April became the third month in a row to rank second-hottest on record for the globe after the year kicked off with the hottest January ever recorded in 141 years of record-keeping, according to scientists from NOAA’s National Centers for Environmental Information.
It was also the second-warmest year to date (January through April), as Arctic sea ice continued its retreat.
The average global temperature in April was 1.91 degrees F (1.06 degrees C) above the 20th-century average, making April 2020 the second-hottest behind April 2016, the hottest on record.
The eight warmest Aprils have all occurred since 2010, and April 2020 marked the 44th consecutive April above the 20th-century average.
Year to date | January through April
The global temperature from January through April was 2.05 degrees F (1.14 degrees C) above average, which is the second-hottest January-through-April period on record behind 2016, the hottest on record.
Europe and Asia had their warmest year to date on record, while the Caribbean region and South America had their second warmest. No land or ocean areas had record-cold temperatures.
More notable climate events in the April report
- Ocean temperatures were historically hot: The global ocean surface temperature during April 2020 was 1.49 degrees F (0.83 of a degree C) above the 20th-century average. It was the highest April ocean temperature since global records began in 1880.
- Arctic sea ice was down substantially: Sea ice coverage for April 2020 was 6.5% below the 1981–2010 average and the fourth-smallest April extent on record for the Arctic.
Here’s the report in its entirety:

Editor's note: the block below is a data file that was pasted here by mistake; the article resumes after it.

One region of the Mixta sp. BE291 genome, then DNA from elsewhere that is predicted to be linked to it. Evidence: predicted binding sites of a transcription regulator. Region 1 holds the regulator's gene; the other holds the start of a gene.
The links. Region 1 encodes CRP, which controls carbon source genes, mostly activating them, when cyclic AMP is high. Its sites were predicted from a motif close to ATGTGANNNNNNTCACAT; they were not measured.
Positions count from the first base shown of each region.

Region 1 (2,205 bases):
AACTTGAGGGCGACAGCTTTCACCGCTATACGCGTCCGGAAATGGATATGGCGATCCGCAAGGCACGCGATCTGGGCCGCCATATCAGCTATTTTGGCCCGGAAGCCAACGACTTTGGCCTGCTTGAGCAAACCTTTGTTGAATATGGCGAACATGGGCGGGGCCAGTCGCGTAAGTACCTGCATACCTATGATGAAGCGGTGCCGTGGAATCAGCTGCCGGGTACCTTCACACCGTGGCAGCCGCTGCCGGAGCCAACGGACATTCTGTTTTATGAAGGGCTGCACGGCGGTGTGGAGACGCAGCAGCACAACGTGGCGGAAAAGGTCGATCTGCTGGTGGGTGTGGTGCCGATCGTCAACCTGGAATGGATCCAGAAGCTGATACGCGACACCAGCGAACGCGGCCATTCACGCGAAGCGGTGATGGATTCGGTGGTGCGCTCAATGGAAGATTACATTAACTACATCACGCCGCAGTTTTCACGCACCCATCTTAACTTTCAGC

The April 2020 globally averaged land and ocean surface temperature departure from average was the second highest for the month in the 141-year NOAA global temperature dataset record, which dates back to 1880.
This monthly summary, developed by scientists at NOAA National Centers for Environmental Information, is part of the suite of climate services NOAA provides to government, business, academia and the public to support informed decision-making.
The April 2020 global land and ocean surface temperature was 1.91°F (1.06°C) above the 20th-century average of 56.7°F (13.7°C). This was the second highest April temperature in the 141-year record. Only April 2016 was warmer at +2.03°F (+1.13°C).
- April 2020 marked the 44th consecutive April and the 424th consecutive month with temperatures, at least nominally, above the 20th-century average.
- The eight warmest Aprils have occurred since 2010. April 2016 and 2020 were the only Aprils that had a global land and ocean surface temperature departure above 1.8°F (1.0°C). The April 2020 value is also tied with December 2019 as the 11th highest monthly temperature departure in the 1,684-monthly record.
- The most notable warm April temperature departures were observed across much of northern Asia where temperatures were 7.2°F (4.0°C) above average or higher. Other notable warm areas include western Australia, central Europe, the Gulf of Mexico, the Labrador and Bering seas, and across parts of the northern and southern Pacific Ocean and Antarctica, where temperature departures were at least +3.6°F (+2.0°C). Meanwhile, the most notable cool temperature departures of −3.6°F (−2.0°C) or cooler were present across much of Canada and the eastern contiguous U.S.